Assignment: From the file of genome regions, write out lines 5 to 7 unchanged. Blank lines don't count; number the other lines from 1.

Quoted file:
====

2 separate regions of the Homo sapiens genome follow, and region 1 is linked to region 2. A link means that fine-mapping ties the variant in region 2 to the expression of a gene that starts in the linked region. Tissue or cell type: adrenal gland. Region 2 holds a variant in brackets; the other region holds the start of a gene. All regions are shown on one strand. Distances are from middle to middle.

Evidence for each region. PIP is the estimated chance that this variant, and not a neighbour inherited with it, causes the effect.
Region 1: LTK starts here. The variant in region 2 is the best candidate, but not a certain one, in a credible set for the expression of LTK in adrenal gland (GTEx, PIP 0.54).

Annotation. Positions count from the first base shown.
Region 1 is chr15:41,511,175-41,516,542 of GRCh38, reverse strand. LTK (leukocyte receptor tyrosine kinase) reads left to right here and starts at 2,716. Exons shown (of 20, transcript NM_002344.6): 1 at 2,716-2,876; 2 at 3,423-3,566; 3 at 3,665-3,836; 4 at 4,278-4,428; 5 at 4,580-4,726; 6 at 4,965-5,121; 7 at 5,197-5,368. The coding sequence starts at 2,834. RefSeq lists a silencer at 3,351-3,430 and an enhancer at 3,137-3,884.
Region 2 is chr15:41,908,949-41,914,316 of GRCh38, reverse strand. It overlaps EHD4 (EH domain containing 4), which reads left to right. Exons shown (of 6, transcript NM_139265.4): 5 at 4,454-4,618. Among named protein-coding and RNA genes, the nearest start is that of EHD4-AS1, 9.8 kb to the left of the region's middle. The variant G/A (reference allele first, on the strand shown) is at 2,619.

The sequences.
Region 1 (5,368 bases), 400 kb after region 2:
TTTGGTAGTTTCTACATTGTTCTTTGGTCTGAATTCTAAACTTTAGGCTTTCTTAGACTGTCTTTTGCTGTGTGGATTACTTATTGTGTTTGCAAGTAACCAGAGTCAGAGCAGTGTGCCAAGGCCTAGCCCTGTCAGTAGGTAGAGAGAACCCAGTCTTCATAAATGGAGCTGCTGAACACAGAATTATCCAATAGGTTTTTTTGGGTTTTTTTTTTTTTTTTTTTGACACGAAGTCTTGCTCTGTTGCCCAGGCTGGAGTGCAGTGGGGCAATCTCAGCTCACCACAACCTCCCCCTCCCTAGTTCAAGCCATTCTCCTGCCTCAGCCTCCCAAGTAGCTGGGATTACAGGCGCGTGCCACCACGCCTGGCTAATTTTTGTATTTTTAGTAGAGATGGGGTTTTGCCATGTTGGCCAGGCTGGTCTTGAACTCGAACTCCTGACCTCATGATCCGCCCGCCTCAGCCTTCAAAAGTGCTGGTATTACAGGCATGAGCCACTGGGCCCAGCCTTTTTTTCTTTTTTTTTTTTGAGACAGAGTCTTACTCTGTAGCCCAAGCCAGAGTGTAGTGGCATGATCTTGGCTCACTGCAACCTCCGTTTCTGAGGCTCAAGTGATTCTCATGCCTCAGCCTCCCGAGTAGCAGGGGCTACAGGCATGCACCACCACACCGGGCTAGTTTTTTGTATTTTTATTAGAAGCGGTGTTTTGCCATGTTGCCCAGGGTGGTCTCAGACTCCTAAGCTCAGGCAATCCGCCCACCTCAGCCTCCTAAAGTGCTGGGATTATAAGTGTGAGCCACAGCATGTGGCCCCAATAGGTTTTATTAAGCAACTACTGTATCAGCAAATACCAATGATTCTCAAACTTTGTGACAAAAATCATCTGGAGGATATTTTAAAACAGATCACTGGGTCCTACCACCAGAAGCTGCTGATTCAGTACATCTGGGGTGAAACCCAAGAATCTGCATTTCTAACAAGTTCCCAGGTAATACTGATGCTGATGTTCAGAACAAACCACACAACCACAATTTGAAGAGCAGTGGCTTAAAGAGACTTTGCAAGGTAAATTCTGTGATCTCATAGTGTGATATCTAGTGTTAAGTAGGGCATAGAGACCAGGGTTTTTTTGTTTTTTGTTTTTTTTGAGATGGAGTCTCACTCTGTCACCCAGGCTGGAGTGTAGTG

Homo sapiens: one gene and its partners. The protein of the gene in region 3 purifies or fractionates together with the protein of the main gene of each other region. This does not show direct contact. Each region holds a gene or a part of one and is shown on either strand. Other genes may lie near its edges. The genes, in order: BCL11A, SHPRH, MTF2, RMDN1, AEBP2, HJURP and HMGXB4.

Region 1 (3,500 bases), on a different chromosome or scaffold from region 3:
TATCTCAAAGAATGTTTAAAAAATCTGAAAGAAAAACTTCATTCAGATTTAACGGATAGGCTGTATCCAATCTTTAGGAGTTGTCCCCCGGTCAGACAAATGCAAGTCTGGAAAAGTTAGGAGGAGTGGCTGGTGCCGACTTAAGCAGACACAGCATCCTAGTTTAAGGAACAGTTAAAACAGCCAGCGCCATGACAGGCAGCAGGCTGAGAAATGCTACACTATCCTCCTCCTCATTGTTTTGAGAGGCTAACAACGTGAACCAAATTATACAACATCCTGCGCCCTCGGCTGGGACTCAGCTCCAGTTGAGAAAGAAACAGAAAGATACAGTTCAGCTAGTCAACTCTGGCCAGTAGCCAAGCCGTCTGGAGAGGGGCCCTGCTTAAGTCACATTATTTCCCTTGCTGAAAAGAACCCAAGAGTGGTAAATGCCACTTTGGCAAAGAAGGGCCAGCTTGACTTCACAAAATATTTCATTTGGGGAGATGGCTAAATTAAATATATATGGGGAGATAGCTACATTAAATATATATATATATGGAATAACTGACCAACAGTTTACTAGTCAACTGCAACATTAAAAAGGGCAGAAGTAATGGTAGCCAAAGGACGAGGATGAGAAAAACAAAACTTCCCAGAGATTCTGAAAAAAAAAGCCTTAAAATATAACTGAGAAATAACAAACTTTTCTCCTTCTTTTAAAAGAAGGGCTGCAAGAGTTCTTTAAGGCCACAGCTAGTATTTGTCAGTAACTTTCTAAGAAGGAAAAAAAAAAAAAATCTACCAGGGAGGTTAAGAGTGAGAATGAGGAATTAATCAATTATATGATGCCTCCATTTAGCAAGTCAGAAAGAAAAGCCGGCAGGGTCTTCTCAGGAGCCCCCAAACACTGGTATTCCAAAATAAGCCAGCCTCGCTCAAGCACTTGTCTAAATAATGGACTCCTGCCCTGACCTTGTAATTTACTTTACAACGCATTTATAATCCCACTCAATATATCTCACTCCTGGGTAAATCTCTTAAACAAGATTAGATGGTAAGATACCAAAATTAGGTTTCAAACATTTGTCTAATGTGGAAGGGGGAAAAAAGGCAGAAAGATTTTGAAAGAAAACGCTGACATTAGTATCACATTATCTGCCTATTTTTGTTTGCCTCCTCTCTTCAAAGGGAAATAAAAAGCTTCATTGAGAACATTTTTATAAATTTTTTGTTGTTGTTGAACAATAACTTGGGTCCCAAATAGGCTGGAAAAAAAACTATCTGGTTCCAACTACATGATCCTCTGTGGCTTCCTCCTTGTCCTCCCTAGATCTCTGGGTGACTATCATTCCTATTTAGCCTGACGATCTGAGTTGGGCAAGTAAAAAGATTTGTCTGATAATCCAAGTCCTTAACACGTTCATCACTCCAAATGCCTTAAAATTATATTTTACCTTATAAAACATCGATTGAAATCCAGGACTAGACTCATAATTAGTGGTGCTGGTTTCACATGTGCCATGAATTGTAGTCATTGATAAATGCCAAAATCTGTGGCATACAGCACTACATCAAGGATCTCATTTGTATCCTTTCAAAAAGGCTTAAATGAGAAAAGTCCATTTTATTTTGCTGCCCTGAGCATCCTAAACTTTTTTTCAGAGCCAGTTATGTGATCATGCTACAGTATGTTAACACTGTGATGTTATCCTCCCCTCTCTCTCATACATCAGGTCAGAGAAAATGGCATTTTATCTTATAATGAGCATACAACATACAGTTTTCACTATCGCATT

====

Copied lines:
Region 1 is chr15:41,511,175-41,516,542 of GRCh38, reverse strand. LTK (leukocyte receptor tyrosine kinase) reads left to right here and starts at 2,716. Exons shown (of 20, transcript NM_002344.6): 1 at 2,716-2,876; 2 at 3,423-3,566; 3 at 3,665-3,836; 4 at 4,278-4,428; 5 at 4,580-4,726; 6 at 4,965-5,121; 7 at 5,197-5,368. The coding sequence starts at 2,834. RefSeq lists a silencer at 3,351-3,430 and an enhancer at 3,137-3,884.
Region 2 is chr15:41,908,949-41,914,316 of GRCh38, reverse strand. It overlaps EHD4 (EH domain containing 4), which reads left to right. Exons shown (of 6, transcript NM_139265.4): 5 at 4,454-4,618. Among named protein-coding and RNA genes, the nearest start is that of EHD4-AS1, 9.8 kb to the left of the region's middle. The variant G/A (reference allele first, on the strand shown) is at 2,619.

The sequences.